Is there like language, or tutorial you know?

In general, for OS development, the main language used for most of the programming is "C". You might find some C++ as well in the higher-level layers. And you will usually see a lot of Assembly code as well in the lower-level layers (i.e., for the very performance-critical aspects). But, in general, the name of the game in kernel or OS development is C.

As for tutorials, I have no idea. But Linux from scratch could be a good place to start, or at least, a first good exercise in creating an OS from scratch.

@Ancient_Dragon xmove.exe was just example.
@mike_2000_17 @edit 1 - I had text for you, that I deleted. But I found my mistakes. I thought that DOS, was as fast and modifable as LFS terminal.

@edit 2 - Totally out of bomb. Does LFS support all computers? With video card problems, harddisk problems and all that stuff. Considering I will put LFS on USB.

@edit 3 - Took peek on book, which introduces step by step, how to do it. And I've gotta tell Bash is so much better than Batch.

Does LFS support all computers?

Pretty much, yes. Far more computers than MS DOS or Windows supports. Windows pretty much just supports x86 / x86-64 architectures. Linux systems support (or can be made to support) pretty much every exotic hardware you can think of. I would imagine that MS DOS (or a clone thereof) would support far fewer platforms even.

With video card problems

If what you are aiming for is a pure terminal / command-line operating system, then video card support won't matter. Such an operating system can run off the display functions of the BIOS directly, which means that it does not need graphics card drivers at all. That said, graphics drivers for Linux are now pretty good (with most companies providing proprietary Linux drivers), so that problem is mostly "behind us" at this point, but there could still be some problems, but nothing that will prevent things from working. And if you don't need a GUI, then this is a non-issue.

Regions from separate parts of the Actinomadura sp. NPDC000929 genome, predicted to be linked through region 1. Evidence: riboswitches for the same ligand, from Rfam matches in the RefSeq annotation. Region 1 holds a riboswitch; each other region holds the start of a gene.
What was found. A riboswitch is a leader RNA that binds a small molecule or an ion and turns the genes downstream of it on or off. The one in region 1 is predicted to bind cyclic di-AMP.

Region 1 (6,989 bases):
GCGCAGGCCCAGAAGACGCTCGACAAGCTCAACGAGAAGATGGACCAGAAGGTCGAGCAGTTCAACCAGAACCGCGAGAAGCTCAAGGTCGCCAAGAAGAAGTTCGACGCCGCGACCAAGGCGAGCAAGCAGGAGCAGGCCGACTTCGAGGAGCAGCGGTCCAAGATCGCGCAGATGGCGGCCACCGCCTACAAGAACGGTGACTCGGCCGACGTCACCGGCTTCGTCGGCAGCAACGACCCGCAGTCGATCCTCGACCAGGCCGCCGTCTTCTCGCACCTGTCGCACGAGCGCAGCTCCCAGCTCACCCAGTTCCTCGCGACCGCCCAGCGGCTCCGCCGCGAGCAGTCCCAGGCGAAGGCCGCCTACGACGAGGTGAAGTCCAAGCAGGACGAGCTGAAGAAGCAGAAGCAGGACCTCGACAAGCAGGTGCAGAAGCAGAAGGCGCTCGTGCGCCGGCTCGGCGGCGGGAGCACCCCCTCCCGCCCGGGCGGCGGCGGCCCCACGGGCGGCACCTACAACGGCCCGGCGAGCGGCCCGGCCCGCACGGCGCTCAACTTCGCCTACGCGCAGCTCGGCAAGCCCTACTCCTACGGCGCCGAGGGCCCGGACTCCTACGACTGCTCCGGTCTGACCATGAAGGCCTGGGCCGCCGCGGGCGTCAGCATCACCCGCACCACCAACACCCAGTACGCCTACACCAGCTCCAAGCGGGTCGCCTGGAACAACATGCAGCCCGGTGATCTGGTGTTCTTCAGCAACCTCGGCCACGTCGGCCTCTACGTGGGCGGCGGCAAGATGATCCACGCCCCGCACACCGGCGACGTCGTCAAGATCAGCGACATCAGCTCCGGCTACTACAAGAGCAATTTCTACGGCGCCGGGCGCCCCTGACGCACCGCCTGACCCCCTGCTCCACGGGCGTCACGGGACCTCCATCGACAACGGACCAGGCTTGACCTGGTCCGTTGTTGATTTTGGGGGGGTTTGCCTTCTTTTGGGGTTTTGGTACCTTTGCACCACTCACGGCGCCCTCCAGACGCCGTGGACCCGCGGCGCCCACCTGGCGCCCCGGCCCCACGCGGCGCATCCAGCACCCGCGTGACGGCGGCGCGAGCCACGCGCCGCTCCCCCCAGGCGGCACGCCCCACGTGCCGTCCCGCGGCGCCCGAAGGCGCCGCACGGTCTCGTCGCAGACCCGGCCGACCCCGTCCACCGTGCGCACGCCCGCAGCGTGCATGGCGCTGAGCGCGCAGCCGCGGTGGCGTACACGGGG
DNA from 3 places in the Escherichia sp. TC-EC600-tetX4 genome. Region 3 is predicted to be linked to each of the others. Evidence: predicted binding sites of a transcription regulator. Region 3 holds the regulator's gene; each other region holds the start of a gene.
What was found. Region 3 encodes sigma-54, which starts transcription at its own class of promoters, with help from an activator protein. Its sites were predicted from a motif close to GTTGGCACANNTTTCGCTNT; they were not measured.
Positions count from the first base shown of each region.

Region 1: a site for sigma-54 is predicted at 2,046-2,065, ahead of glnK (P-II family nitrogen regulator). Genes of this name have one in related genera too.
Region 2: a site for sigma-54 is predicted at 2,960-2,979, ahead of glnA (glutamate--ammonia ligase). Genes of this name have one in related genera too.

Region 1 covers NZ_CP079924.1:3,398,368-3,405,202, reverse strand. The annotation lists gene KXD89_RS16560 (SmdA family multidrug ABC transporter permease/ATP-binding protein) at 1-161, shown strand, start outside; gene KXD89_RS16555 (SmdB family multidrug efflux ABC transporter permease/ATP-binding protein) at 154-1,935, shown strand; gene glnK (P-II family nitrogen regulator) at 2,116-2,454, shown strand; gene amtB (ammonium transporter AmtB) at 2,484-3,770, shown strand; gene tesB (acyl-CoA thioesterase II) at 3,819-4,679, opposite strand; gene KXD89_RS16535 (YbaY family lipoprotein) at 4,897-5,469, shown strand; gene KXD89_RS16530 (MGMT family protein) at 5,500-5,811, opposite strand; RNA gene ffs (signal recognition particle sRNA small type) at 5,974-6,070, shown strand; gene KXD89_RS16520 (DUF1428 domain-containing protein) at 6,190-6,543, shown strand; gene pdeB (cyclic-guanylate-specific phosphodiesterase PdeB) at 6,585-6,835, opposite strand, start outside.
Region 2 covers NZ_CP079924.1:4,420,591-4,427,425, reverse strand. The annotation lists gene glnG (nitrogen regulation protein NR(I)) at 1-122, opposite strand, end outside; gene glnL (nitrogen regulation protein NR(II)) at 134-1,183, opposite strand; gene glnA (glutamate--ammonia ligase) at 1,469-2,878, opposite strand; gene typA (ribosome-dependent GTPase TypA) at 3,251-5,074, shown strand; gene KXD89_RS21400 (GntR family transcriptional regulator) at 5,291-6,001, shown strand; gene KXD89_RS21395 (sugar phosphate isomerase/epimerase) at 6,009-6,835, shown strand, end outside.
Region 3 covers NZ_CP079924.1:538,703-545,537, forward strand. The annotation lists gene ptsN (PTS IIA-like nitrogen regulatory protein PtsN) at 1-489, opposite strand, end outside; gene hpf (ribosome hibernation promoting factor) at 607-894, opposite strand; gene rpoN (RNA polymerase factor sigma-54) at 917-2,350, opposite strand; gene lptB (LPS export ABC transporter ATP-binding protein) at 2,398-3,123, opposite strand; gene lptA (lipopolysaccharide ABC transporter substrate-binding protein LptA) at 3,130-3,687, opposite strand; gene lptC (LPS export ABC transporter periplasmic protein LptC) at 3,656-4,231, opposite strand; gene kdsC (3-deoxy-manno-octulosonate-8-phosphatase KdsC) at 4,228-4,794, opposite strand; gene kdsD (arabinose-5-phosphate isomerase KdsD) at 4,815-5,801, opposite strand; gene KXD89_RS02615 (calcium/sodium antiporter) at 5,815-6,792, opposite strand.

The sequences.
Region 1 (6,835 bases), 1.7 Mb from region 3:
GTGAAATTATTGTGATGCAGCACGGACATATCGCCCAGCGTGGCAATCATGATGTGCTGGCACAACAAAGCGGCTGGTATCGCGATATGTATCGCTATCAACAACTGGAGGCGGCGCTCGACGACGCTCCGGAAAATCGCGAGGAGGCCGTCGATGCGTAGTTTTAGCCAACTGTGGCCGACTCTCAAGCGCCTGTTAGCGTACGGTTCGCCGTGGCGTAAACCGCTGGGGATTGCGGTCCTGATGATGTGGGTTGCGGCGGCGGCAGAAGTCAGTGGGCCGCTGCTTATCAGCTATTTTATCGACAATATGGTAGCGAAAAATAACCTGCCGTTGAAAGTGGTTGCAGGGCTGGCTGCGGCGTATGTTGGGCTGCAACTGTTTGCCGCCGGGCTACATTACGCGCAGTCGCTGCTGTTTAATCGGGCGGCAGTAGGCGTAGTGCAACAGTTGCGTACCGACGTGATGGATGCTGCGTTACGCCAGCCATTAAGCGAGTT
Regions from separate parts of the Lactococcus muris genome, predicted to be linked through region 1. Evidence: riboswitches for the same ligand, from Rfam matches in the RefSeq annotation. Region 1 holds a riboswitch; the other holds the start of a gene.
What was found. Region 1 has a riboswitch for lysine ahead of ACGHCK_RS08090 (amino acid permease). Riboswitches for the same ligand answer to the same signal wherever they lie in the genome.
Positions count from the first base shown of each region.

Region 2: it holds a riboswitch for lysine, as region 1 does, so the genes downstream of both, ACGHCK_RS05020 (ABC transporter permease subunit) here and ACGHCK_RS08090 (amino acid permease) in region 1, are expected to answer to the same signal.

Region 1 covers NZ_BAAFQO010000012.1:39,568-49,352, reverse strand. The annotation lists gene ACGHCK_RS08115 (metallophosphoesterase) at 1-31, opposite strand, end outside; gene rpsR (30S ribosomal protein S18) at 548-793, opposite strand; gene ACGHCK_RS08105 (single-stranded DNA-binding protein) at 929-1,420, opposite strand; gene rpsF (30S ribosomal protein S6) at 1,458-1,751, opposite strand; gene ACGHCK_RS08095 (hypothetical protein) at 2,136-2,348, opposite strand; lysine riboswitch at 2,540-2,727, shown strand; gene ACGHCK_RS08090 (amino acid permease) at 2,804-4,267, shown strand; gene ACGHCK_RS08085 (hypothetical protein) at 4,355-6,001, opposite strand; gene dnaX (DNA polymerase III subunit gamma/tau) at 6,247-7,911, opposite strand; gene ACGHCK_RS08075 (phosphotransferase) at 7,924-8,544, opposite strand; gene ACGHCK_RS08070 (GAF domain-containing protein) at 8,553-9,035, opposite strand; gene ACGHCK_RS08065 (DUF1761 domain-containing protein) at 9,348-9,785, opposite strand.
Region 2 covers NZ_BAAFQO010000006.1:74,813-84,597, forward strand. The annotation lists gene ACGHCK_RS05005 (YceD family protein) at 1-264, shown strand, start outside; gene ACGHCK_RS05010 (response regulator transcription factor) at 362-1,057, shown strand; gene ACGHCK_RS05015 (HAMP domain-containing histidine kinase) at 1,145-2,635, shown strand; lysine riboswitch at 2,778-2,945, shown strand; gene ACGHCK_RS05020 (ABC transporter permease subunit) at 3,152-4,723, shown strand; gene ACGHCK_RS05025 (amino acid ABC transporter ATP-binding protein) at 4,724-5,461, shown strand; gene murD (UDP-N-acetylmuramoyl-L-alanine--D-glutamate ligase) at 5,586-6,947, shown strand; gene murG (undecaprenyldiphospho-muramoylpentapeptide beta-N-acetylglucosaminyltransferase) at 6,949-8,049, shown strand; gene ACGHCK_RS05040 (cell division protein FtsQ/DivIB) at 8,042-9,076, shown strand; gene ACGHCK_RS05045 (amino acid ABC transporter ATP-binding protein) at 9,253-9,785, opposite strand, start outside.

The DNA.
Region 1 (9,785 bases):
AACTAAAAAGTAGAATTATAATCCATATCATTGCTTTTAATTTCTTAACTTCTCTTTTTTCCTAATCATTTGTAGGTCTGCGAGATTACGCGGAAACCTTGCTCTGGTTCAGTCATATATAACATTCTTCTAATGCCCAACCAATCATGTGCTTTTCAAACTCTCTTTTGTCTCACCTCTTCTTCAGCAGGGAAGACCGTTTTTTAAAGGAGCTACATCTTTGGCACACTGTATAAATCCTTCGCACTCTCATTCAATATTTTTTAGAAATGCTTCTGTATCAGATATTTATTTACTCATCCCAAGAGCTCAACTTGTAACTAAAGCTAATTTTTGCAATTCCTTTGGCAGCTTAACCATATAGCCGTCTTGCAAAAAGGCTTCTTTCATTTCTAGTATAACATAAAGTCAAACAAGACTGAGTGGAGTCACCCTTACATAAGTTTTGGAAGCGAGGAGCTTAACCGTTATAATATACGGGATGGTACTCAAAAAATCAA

The only other thing you could have trouble with are wireless cards. This is one of the remaining problematic hardware. I would say that probably 95% of wireless cards will work out-of-the-box with Linux, but some are still a problem. And that is something you might want to have, even in a command-line operating system.

harddisk problems

There are no hard-disk problems with Linux. Most of the file-system drivers and kernel modules that Linux uses come from the development of server / mainframe versions of Linux, which is used on roughly 80% of all servers in the world. In other words, these are rock-solid modules. Far more solid than anything Microsoft has ever produced. This is part of the reasons why Linux and Unix-like OSes are so popular in critical infrastructure and data security.

The only problems that can occur from time to time is if you are using very recent hardware, because Linux development will always lag behind a little bit (i.e., they don't enjoy the benefits of the manufacturers producing appropriate drivers, as they do for Windows). So, this is why there have been some issues recently with SSD hard-drives that aren't detected, and things like that. But usually, these issues get sorted out pretty quickly after a particular new technology becomes mainstream.

And remember, about hardware driver issues, when you create a linux from scratch, you compile the kernel, and so, you pick all of the modules and drivers that will be baked into it. This means that you will be able to make almost anything run. Most of the time with driver issues, the problem is that the particular version of Linux that a person has does not have the required drivers (the Linux version is too old, or the driver is too exotic (or "beta") to be included by default). When you build Linux from scratch, you cannot have that problem, because you hand-pick all your drivers / kernel-modules, that's kind of the point of doing an LFS setup (for reasons other than for fun!).